Technically Sick:

Accessibility in the Kitchen: Tips for Cooking, Prep and More

Hosted by Monica Michelle, November 14, 2022


Monica speaks with Kristen Lopez, a writer and disability advocate in media and also our first community member guest. In this episode, Kristen shares her favorite kitchen devices and hacks to create more autonomy and reduce effort in the kitchen. 

“In a world where disabled people, you know, autonomy is so fleeting for us in many ways, food really does become this element of control, and not in a negative way, although it can be negative, but a way to take back that autonomy.” – Kristen Lopez



  • 01:53 When Kristen realized technology would be such a big help in the kitchen 
  • 04:08 Kristen’s favorite kitchen gadgets and transformations 
  • 07:27 Products and services that have come out of the pandemic that have been beneficial to people with disabilities 
  • 09:16 The ideal disability items for those who are newly disabled 
  • 12:02 Finding easier recipes for cooking and autonomy 
  • 15:26 The impact of digital accessibility on cooking 
  • 18:42 Kitchen gadgets that help with time management and safety 
  • 21:14 Examples of ways that kitchen appliances are inaccessible 
  • 24:54 The lack of disabled representation in media 
  • 29:45 The cost effectiveness of using kitchen gadgets over food delivery 
  • 31:02 The stereotypes people with disabilities face around spending 
  • 34:23 The impact inflation has on the disabled community 
  • 37:31 Where Kristen sees technology going in the future 
  • 39:45 The importance of making tech easy to use 
  • 42:51 Kristen’s ideal tech

Takeaway Learnings

  1. There are tech devices, resources, and apps out there to support you in the kitchen, but not all the tools are gonna be for you and some might require some trial and error. Don’t give up! Keep trying different tools and see what hacks will help support you the most.

  2. Sometimes simple accommodations are so much more effective and helpful than expensive innovations. Calling in the actual needs of the disability community allows for the right accommodations to be made when developing accessible tools.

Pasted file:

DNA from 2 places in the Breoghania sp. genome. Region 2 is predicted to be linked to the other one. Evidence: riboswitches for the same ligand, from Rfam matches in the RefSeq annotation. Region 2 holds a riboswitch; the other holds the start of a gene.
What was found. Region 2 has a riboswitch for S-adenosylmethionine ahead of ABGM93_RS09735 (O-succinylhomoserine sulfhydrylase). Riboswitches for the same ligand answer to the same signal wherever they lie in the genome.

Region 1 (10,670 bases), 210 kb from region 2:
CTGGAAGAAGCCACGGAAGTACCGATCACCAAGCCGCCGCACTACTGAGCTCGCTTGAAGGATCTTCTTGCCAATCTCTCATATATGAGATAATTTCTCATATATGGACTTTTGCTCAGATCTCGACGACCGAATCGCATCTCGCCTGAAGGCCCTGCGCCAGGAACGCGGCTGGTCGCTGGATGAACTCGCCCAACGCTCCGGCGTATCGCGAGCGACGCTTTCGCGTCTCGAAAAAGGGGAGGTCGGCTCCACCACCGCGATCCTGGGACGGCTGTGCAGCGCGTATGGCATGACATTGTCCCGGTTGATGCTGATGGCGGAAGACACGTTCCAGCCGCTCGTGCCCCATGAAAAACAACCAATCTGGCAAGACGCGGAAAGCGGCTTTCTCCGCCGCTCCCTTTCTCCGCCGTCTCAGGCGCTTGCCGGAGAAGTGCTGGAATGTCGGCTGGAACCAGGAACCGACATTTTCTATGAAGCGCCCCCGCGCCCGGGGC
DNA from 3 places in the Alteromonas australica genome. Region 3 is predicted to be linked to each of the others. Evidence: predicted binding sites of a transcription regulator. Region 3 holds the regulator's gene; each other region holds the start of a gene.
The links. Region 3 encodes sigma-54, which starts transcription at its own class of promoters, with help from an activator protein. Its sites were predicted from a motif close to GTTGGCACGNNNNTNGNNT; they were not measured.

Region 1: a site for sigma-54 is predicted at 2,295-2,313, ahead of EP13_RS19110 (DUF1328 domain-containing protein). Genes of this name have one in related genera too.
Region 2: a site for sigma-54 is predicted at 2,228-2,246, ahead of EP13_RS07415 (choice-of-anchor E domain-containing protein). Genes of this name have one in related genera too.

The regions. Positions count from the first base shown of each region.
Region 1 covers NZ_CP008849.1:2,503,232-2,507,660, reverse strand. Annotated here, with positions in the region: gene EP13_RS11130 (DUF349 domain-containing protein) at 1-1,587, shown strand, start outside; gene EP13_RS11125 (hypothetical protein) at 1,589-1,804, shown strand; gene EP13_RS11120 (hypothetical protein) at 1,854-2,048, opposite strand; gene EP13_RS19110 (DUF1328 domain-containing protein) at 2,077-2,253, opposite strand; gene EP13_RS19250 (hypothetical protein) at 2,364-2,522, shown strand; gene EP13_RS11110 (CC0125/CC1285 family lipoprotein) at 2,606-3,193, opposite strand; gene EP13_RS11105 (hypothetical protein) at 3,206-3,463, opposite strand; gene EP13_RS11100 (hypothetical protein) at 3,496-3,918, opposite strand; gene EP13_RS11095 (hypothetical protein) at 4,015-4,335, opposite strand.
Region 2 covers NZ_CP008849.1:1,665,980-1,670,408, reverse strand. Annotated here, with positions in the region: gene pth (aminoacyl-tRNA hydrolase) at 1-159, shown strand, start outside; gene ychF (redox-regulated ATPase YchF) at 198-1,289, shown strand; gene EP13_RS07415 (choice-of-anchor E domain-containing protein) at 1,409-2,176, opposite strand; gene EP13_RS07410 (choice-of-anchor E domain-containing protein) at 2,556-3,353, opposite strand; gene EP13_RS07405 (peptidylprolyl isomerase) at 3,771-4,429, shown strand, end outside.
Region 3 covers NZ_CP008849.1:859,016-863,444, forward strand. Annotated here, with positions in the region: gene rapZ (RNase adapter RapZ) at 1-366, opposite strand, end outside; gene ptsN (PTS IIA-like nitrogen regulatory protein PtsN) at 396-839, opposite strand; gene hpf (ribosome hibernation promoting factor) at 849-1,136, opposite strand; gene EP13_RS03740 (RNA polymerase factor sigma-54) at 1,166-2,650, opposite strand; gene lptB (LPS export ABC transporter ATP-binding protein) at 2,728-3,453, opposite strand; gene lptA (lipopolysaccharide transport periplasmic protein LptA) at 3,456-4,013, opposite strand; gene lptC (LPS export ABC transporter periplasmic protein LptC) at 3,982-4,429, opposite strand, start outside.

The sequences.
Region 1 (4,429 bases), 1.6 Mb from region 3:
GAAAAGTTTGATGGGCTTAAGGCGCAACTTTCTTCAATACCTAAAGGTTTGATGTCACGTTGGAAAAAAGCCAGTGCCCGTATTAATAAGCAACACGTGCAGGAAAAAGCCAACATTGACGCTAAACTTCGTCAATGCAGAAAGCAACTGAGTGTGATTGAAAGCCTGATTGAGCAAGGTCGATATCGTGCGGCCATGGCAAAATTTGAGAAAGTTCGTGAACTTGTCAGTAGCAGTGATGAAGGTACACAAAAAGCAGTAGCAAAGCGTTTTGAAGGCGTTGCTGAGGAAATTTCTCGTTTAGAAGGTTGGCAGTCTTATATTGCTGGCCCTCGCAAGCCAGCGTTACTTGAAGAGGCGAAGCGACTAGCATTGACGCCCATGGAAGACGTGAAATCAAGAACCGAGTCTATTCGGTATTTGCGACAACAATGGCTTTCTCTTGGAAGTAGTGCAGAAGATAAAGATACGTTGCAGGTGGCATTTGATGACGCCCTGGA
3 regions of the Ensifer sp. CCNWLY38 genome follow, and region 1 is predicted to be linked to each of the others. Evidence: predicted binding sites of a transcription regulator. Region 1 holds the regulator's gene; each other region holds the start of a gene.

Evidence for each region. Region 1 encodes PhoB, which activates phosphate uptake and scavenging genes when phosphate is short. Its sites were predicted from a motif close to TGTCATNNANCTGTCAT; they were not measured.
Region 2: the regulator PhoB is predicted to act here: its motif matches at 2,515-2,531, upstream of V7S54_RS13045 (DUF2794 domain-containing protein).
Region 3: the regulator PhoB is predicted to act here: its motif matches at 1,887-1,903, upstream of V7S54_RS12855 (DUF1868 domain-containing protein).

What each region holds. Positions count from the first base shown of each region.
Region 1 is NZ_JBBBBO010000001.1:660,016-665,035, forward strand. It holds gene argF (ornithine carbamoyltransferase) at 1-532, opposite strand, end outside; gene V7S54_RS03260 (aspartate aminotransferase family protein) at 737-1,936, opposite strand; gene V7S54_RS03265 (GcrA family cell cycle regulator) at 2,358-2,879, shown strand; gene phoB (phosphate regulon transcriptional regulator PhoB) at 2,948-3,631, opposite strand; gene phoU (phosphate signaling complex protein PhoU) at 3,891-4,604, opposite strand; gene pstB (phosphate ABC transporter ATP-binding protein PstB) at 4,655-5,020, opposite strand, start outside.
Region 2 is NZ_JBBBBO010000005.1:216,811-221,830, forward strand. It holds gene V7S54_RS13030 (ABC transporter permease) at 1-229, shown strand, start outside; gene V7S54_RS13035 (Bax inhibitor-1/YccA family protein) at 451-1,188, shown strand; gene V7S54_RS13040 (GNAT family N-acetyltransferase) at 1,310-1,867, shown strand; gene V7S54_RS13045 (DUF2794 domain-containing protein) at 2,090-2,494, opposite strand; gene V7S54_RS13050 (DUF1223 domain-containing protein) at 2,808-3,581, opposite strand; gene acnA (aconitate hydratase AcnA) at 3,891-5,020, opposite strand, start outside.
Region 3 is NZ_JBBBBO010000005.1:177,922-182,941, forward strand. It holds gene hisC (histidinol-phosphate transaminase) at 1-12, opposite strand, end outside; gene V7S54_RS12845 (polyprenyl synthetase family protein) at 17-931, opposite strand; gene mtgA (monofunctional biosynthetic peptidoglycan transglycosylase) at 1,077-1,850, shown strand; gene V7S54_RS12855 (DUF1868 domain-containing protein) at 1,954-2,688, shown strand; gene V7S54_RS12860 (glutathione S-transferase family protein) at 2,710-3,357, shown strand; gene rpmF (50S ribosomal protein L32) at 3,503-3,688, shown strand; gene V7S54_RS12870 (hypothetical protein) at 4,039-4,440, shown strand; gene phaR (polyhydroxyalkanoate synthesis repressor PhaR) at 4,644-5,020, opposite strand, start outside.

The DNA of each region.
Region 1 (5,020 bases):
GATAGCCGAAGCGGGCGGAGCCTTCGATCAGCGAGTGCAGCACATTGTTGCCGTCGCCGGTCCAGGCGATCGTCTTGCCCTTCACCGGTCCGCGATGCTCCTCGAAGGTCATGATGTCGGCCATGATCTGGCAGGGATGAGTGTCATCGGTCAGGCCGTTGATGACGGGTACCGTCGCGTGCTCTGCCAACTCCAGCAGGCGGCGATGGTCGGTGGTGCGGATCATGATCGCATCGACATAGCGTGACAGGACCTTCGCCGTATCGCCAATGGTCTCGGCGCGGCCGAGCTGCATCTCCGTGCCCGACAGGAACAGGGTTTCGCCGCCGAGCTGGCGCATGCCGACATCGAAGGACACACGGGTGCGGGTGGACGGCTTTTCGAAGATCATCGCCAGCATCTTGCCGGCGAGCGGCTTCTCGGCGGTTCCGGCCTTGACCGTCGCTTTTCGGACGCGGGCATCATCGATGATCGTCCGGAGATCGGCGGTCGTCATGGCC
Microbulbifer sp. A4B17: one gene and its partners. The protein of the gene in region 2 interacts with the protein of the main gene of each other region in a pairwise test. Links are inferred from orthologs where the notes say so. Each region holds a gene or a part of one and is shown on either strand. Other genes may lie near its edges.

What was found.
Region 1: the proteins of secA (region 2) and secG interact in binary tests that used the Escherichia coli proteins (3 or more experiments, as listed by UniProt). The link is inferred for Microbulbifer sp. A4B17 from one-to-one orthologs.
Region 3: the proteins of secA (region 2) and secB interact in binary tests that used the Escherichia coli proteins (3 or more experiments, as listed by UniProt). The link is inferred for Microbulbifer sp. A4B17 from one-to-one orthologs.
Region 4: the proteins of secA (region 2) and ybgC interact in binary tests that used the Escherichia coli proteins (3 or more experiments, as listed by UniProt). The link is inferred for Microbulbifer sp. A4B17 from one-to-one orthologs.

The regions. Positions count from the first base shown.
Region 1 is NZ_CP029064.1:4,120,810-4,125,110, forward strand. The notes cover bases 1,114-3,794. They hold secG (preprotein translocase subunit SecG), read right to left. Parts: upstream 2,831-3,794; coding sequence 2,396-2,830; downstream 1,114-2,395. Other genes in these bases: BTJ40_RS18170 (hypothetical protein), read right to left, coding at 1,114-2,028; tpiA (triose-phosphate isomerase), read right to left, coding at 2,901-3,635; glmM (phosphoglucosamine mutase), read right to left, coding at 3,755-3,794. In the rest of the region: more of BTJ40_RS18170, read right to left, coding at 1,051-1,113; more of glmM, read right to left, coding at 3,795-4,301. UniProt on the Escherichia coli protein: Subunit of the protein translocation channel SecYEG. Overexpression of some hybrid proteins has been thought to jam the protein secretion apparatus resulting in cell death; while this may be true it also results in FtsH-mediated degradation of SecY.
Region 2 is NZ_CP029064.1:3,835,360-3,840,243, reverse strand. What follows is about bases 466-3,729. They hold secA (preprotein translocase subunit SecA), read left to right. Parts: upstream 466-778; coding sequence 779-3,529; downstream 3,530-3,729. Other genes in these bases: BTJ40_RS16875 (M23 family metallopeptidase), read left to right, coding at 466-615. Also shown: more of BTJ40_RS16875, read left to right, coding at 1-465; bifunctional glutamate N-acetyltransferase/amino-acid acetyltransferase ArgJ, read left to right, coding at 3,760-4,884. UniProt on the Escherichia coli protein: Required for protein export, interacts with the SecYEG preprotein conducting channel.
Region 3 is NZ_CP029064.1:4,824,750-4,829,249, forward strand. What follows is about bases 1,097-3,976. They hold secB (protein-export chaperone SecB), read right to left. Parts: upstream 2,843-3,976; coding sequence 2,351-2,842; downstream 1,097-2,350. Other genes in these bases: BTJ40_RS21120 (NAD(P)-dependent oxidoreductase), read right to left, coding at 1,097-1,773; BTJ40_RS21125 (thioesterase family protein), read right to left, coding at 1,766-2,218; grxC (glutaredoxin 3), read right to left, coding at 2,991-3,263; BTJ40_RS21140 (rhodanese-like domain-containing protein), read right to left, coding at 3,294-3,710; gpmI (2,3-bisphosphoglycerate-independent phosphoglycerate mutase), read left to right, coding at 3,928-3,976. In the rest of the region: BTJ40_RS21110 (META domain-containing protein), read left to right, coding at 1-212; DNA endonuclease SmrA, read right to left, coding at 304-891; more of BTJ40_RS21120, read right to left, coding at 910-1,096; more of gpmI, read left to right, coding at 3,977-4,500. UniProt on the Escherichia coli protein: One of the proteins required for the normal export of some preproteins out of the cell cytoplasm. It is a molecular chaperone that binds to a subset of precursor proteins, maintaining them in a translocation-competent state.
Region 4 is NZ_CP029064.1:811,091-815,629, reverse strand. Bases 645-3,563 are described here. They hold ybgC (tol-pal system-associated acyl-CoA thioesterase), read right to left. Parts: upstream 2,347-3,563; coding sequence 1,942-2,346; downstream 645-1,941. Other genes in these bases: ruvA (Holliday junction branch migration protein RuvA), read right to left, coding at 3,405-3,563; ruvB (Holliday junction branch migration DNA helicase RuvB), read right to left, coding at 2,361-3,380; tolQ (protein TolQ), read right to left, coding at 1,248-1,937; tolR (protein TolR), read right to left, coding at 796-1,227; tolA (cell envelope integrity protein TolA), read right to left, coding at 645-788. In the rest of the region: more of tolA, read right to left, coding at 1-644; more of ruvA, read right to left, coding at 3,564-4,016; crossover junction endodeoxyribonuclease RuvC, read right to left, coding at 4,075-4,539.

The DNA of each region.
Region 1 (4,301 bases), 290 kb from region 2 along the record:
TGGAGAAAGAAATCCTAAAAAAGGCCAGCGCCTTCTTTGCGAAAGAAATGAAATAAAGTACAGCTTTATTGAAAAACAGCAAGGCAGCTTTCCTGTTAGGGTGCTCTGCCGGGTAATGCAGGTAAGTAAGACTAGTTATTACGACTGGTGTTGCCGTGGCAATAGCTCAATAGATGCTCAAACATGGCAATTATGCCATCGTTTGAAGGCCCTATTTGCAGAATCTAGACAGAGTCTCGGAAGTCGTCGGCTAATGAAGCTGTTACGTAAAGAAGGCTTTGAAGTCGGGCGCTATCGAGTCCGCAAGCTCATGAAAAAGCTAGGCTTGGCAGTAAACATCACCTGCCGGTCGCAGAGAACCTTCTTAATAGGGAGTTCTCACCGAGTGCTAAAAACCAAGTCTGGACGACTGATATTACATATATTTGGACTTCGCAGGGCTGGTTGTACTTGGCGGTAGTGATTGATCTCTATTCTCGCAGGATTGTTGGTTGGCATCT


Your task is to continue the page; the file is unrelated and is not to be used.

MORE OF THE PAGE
3. Cooking can bring joy and autonomy to people in the disabled community. Utilizing technology to help save your energy and reduce the overwhelm allows for more space to enjoy the process of making food. And, I’m gonna bet that cooking at home is going to save you some much-needed money. 

Actionable Tips

  1. If you want to make your kitchen more accessible in a cost-effective way and you just don’t know where to begin, try reorganizing your kitchen to make the things you use regularly as accessible to you as possible. Look into the way that professional kitchens and bakeries are organized.

  2. If you’re interested in any of the tech that we mentioned, go and check out our show notes – all the products will be linked in the resources section. These are products that Kristen and I love, however they do not sponsor our show in any way. 

Resources Mentioned in the Episode

Kristen’s favorite gadgets: 

Meal Delivery Kits: 

Food Delivery Apps: 

Quick and Easy Cooking Appliances: 

Kristen’s Disability Gift Box Recommendations: 

Gadgets for Time Management and Safety: 

Additional Mentioned Resources: 

  • Yummly – the app that helps you find recipes and create a grocery list all in one place 
  • The robot Monica mentioned that can carry items for you with its own docking station

Additional Resources

More kitchen gadgets to help people with disabilities (and websites that have them): 

Adaptations and modifications for making your Kitchen more Accessible: 

About Kristen Lopez

Kristen Lopez is the TV Editor of IndieWire and a pop culture essayist whose work has been published at Variety, MTV, and Roger Ebert. She writes regularly on disability representation in media. In her free time she contributes to the classic film podcast, Ticklish Business.


[00:00:00] [Music] 

[00:00:06] Kristen: In a world where disabled people, you know, autonomy is so fleeting for us in many ways, food really does become this element of control, and not in a negative way, although it can be negative, but a way to take back that autonomy and really be like, “okay, this is what I’m choosing to eat today. This is how I’m going to make it. I’m making it just for myself”. 

Read More

[00:00:30] Monica: Hi. Welcome to Technically Sick – This podcast explores how technology can increase access to education, employment, transportation, and improve socialization for the disabled and chronic illness communities.